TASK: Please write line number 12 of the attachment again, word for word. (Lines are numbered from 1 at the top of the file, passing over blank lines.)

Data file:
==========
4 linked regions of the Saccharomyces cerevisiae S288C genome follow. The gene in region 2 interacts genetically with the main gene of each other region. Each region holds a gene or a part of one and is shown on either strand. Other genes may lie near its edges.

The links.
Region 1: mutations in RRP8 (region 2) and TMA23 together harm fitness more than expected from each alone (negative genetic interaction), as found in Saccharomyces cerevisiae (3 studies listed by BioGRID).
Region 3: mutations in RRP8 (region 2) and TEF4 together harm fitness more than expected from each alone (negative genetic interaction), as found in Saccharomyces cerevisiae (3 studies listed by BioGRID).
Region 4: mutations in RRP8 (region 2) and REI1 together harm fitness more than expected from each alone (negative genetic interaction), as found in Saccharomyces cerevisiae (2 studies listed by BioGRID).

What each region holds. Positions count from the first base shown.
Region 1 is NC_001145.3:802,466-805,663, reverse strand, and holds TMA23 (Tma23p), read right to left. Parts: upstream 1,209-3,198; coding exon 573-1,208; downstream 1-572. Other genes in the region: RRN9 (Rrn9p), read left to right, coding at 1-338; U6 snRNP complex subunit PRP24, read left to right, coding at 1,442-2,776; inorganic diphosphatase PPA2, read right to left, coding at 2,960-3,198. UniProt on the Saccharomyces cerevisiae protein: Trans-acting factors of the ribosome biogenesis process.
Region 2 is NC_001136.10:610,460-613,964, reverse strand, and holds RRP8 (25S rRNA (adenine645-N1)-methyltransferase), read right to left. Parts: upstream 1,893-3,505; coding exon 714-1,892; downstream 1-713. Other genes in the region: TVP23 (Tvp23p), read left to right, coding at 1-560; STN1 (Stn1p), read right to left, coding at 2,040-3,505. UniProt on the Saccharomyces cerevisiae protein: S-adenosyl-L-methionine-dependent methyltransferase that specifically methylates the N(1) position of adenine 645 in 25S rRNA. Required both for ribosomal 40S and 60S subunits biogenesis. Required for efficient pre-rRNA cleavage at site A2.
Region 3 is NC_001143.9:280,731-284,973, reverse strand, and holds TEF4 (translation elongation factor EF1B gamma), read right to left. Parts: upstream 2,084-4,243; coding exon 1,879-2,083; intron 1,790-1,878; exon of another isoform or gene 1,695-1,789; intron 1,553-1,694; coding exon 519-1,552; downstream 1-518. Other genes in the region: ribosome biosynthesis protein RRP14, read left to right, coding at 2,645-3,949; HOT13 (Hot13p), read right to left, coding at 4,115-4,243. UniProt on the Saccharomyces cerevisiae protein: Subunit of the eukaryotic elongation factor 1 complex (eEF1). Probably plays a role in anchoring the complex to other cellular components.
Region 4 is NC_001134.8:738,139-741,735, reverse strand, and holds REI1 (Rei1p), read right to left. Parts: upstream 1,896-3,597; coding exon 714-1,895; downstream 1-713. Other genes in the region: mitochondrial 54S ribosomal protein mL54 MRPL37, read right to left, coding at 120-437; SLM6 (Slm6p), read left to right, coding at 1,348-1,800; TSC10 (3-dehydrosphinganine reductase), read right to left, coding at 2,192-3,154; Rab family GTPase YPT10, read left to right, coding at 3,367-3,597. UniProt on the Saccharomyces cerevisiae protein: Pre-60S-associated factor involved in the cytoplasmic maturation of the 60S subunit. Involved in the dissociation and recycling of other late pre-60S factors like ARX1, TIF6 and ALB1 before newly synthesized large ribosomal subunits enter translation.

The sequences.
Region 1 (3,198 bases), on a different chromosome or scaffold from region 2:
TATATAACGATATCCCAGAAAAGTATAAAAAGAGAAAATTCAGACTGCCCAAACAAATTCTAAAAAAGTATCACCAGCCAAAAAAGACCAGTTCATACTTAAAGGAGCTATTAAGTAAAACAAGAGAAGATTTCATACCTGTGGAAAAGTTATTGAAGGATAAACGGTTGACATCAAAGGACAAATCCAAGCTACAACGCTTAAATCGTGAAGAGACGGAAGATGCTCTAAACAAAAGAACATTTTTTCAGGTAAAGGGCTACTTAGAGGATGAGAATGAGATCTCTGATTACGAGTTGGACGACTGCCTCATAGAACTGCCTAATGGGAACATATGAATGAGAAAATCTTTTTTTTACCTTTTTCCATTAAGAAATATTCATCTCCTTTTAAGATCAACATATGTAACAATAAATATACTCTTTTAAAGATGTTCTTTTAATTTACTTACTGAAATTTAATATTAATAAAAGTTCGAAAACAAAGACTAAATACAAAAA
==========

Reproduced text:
Region 1 (3,198 bases), on a different chromosome or scaffold from region 2: